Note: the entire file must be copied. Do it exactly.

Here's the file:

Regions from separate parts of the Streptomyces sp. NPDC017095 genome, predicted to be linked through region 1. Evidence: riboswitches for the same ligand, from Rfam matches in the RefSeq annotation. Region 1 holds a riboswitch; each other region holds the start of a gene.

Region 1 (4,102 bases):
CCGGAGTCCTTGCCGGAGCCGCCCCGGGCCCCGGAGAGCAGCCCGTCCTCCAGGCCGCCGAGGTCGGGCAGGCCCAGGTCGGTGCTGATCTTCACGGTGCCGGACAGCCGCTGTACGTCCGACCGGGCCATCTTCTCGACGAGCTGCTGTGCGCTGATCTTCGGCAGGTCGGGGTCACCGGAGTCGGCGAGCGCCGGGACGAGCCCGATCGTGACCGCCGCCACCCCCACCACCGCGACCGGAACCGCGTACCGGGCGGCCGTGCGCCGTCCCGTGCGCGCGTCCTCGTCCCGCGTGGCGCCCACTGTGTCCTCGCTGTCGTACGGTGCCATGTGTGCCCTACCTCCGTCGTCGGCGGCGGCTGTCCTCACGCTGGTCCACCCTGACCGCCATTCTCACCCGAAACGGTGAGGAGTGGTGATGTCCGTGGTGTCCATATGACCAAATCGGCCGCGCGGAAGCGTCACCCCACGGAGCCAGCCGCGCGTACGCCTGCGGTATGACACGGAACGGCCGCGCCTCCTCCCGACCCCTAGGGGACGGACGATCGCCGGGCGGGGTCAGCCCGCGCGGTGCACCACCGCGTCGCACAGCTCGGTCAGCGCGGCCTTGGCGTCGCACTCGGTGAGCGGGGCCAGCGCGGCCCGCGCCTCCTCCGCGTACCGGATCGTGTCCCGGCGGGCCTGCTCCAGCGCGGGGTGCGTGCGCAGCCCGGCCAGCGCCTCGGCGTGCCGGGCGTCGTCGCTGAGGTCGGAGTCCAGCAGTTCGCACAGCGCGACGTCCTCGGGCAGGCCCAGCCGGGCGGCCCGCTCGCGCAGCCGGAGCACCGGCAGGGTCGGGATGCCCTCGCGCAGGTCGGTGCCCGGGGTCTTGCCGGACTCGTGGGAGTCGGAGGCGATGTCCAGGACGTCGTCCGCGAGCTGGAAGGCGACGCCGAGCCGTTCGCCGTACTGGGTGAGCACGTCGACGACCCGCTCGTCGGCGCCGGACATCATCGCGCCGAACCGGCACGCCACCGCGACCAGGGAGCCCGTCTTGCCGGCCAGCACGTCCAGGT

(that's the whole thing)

Regions from separate parts of the Streptomyces sp. NPDC017095 genome, predicted to be linked through region 1. Evidence: riboswitches for the same ligand, from Rfam matches in the RefSeq annotation. Region 1 holds a riboswitch; each other region holds the start of a gene.

Region 1 (4,102 bases):
CCGGAGTCCTTGCCGGAGCCGCCCCGGGCCCCGGAGAGCAGCCCGTCCTCCAGGCCGCCGAGGTCGGGCAGGCCCAGGTCGGTGCTGATCTTCACGGTGCCGGACAGCCGCTGTACGTCCGACCGGGCCATCTTCTCGACGAGCTGCTGTGCGCTGATCTTCGGCAGGTCGGGGTCACCGGAGTCGGCGAGCGCCGGGACGAGCCCGATCGTGACCGCCGCCACCCCCACCACCGCGACCGGAACCGCGTACCGGGCGGCCGTGCGCCGTCCCGTGCGCGCGTCCTCGTCCCGCGTGGCGCCCACTGTGTCCTCGCTGTCGTACGGTGCCATGTGTGCCCTACCTCCGTCGTCGGCGGCGGCTGTCCTCACGCTGGTCCACCCTGACCGCCATTCTCACCCGAAACGGTGAGGAGTGGTGATGTCCGTGGTGTCCATATGACCAAATCGGCCGCGCGGAAGCGTCACCCCACGGAGCCAGCCGCGCGTACGCCTGCGGTATGACACGGAACGGCCGCGCCTCCTCCCGACCCCTAGGGGACGGACGATCGCCGGGCGGGGTCAGCCCGCGCGGTGCACCACCGCGTCGCACAGCTCGGTCAGCGCGGCCTTGGCGTCGCACTCGGTGAGCGGGGCCAGCGCGGCCCGCGCCTCCTCCGCGTACCGGATCGTGTCCCGGCGGGCCTGCTCCAGCGCGGGGTGCGTGCGCAGCCCGGCCAGCGCCTCGGCGTGCCGGGCGTCGTCGCTGAGGTCGGAGTCCAGCAGTTCGCACAGCGCGACGTCCTCGGGCAGGCCCAGCCGGGCGGCCCGCTCGCGCAGCCGGAGCACCGGCAGGGTCGGGATGCCCTCGCGCAGGTCGGTGCCCGGGGTCTTGCCGGACTCGTGGGAGTCGGAGGCGATGTCCAGGACGTCGTCCGCGAGCTGGAAGGCGACGCCGAGCCGTTCGCCGTACTGGGTGAGCACGTCGACGACCCGCTCGTCGGCGCCGGACATCATCGCGCCGAACCGGCACGCCACCGCGACCAGGGAGCCCGTCTTGCCGGCCAGCACGTCCAGGT